Tuesday, February 10, 2009

The Gay Science Book 2 & 3

Nietzsche’s critique of conviction, his characterization of German, and of course his expression “God is dead” were among some of the more interesting topics in Books 2 and 3 of The Gay Science.

In Book 2 he writes:

“Independence of the soul!-that us at stake here. No sacrifice can be too great for that: one must be capable of sacrificing one’s dearest friend for it, even if he should also be the most glorious human being, an ornament of the world, a genius without peer-if one loves freedom as the freedom of great should and he threatens this kind of freedom. (150)”

Meaning perhaps that a person should be willing to sacrifice anything, including friendship , for the sake of some faith in independence. Independence of the soul seems to be a major them in the book. He goes on later in Book 2 to criticize his idols Schopenhauer and Wagner, thus proving his independence from them and tearing down their status in his mind as idols. There seems to be many reason why intellectual independence, and independence of various other sorts are important, but I can not put my finger on why Nietzsche holds it to be important. As he often does he doesn’t formulate and write an argument only present a piece of criticism. In another part, I can’t locate it now, he attacks conviction itself which seems to be a part of independent of the soul. He hints that a brave person is able to challenge not only others’ convictions, but also their own. I couldn’t tell if he meant that it is pointless to hold convictions, or simple that we should be open to questioning them; it seems consistent with his amorality that we do not need convictions.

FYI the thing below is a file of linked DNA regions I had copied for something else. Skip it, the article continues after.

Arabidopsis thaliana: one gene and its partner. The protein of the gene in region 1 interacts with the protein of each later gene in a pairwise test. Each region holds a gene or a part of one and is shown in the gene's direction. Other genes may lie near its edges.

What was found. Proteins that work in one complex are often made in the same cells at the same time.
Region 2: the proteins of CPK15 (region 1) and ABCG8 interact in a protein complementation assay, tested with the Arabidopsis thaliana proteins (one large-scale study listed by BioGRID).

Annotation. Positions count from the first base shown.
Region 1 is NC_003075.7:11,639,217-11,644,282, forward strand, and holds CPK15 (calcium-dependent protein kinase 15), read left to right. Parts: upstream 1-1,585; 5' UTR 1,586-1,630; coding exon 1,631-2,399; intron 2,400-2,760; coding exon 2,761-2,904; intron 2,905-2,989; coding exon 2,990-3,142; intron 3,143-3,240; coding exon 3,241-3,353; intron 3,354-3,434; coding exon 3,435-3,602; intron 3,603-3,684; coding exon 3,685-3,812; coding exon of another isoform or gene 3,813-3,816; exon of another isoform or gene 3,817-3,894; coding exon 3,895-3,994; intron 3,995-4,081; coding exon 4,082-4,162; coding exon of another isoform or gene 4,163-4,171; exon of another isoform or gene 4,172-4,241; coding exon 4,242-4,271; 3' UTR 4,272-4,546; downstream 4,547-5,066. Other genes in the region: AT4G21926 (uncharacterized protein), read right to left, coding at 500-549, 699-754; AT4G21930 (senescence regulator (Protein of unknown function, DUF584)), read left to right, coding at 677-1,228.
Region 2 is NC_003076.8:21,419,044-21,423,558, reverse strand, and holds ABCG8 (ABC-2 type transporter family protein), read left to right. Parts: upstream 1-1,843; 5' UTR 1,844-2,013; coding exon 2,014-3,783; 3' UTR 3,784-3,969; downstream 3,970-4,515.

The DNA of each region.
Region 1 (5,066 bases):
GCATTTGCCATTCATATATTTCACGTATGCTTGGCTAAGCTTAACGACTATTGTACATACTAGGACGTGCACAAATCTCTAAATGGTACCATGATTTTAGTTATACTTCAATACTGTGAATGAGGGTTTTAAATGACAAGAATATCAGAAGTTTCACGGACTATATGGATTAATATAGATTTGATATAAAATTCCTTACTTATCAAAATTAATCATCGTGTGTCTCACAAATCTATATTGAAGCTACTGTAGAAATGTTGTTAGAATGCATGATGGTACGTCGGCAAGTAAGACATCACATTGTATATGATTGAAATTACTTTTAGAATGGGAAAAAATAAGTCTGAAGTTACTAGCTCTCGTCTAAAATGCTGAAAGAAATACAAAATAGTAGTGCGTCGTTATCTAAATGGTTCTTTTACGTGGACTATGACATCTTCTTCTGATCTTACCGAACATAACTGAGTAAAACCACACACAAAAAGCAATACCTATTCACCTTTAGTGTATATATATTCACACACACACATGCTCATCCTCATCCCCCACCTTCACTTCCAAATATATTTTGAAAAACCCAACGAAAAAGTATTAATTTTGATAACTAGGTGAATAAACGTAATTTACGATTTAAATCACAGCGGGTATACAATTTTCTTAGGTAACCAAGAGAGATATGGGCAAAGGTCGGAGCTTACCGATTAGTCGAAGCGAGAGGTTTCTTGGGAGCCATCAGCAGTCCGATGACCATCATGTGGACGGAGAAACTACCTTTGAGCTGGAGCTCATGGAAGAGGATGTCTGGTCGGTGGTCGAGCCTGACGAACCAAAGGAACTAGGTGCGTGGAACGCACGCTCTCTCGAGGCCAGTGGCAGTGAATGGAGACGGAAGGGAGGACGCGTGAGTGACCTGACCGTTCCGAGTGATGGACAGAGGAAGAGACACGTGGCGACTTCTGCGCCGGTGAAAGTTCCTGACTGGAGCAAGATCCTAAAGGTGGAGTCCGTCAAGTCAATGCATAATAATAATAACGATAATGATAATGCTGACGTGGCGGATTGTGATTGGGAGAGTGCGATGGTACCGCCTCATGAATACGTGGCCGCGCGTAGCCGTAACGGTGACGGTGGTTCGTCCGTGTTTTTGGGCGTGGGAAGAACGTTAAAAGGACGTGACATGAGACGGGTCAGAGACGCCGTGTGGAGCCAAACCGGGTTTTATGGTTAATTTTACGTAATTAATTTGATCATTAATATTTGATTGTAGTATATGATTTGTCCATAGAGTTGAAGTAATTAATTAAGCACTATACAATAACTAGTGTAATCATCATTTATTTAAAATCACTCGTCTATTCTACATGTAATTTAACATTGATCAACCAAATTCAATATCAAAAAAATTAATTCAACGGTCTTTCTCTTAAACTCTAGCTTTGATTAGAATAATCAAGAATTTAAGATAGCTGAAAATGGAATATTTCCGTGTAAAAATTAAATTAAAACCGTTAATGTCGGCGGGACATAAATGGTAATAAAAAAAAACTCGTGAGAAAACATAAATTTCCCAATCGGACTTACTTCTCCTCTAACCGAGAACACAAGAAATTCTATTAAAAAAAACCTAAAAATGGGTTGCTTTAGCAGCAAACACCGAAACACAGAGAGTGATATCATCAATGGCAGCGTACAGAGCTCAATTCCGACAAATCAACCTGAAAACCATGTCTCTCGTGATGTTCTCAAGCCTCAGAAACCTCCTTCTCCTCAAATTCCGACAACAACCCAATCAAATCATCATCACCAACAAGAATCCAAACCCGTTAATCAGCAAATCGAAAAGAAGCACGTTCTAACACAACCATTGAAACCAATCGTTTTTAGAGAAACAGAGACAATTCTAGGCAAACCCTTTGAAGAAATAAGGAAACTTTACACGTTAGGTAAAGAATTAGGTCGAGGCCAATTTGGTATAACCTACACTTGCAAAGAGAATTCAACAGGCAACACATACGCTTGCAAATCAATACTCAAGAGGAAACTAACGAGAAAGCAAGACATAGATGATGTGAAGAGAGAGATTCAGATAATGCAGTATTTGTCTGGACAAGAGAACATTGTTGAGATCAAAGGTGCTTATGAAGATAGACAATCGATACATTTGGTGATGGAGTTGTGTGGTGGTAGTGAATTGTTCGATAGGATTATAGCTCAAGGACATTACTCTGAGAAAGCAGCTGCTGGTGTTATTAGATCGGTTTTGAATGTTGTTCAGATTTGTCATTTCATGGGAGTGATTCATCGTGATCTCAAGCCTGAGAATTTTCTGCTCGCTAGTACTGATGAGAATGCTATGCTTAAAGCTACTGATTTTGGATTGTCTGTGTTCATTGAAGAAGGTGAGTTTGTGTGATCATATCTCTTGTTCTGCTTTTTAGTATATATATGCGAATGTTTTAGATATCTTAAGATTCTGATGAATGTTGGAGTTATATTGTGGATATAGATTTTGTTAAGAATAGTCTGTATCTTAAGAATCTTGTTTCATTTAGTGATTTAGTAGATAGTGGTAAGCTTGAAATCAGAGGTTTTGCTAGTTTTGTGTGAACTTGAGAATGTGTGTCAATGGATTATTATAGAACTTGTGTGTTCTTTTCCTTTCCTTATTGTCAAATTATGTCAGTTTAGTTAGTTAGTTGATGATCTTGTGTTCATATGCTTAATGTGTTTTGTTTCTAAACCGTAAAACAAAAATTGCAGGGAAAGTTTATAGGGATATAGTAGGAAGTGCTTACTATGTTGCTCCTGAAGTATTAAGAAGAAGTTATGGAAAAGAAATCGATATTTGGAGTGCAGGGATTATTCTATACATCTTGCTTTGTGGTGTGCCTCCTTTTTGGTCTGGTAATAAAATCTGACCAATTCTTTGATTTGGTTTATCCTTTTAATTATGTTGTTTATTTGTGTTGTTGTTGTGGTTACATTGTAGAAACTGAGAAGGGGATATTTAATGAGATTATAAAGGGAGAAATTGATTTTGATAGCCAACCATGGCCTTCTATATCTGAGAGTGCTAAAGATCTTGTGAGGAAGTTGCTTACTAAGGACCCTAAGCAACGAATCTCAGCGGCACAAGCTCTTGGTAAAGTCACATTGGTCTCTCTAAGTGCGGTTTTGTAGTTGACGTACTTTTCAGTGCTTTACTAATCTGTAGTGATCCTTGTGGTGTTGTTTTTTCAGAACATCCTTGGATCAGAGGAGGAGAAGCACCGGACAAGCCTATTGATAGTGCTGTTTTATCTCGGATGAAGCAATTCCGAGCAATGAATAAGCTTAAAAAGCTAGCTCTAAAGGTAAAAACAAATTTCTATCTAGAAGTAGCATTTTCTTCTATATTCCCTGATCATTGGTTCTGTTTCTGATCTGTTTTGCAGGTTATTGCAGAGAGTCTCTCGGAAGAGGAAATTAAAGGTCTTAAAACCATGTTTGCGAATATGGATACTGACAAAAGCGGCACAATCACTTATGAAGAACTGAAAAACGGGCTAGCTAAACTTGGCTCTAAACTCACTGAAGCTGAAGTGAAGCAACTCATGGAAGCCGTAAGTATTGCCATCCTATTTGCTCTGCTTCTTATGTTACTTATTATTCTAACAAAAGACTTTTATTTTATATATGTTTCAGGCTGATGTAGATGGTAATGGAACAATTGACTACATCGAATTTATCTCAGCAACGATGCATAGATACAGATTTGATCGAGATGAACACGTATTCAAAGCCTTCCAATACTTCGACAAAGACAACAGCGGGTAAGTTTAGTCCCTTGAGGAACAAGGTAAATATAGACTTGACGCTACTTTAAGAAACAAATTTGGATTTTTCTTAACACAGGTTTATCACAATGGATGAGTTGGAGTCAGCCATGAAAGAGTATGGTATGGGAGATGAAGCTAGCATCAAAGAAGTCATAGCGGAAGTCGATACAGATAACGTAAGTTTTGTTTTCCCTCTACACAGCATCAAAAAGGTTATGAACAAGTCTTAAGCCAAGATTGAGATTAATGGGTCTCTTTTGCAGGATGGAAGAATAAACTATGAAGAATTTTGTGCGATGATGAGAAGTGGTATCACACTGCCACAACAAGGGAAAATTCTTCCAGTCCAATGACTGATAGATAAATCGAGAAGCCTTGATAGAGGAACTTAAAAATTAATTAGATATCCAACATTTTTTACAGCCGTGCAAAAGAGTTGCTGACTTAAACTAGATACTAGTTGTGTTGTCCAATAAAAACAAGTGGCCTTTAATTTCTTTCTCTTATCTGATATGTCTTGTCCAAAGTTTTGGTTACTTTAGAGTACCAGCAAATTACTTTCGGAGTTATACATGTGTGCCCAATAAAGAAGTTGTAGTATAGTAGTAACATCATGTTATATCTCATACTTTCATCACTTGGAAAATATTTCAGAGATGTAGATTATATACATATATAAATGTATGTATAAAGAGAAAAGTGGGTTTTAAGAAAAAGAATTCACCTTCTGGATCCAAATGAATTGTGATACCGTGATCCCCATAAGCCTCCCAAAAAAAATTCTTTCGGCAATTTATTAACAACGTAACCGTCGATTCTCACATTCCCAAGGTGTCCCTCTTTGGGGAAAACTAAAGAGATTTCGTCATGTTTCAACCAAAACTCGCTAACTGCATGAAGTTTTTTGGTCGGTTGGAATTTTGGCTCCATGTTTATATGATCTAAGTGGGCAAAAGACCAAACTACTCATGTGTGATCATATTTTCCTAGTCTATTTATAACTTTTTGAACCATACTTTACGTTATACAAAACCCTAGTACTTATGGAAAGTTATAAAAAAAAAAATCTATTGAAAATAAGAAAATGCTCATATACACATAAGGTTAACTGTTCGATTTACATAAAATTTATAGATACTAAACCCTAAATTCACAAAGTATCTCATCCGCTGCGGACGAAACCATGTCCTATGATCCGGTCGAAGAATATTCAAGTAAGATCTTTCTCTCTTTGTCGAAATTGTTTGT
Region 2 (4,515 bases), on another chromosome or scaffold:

I wonder if his thoughts on the German language can be understood by a native-English non-German speaking person. The German language to me sounds rough, commanding, and the pronunciation of German words require a unique inflection. Perhaps this is what he means when he says that German was becoming militarized. How much of this is an indication of how a later German statesmen who used a German voice to unite the German people and convince them to accept atrocities?

His conception that “God is dead,” in passage 108 and 152 titles the New Struggles and The Madman, is challenging. This is where I think he expresses his disdain for how people use religious traditions to formulate an ethical code and direct their lives. Yet, if he is smart enough to understand that the rest of us are smart enough to know we no longer need a conception of God, then why can’t the rest accept it. Its highly controversial and a mere statement is not compelling. And if he doesn’t care to compel or convince why did he write and publish?

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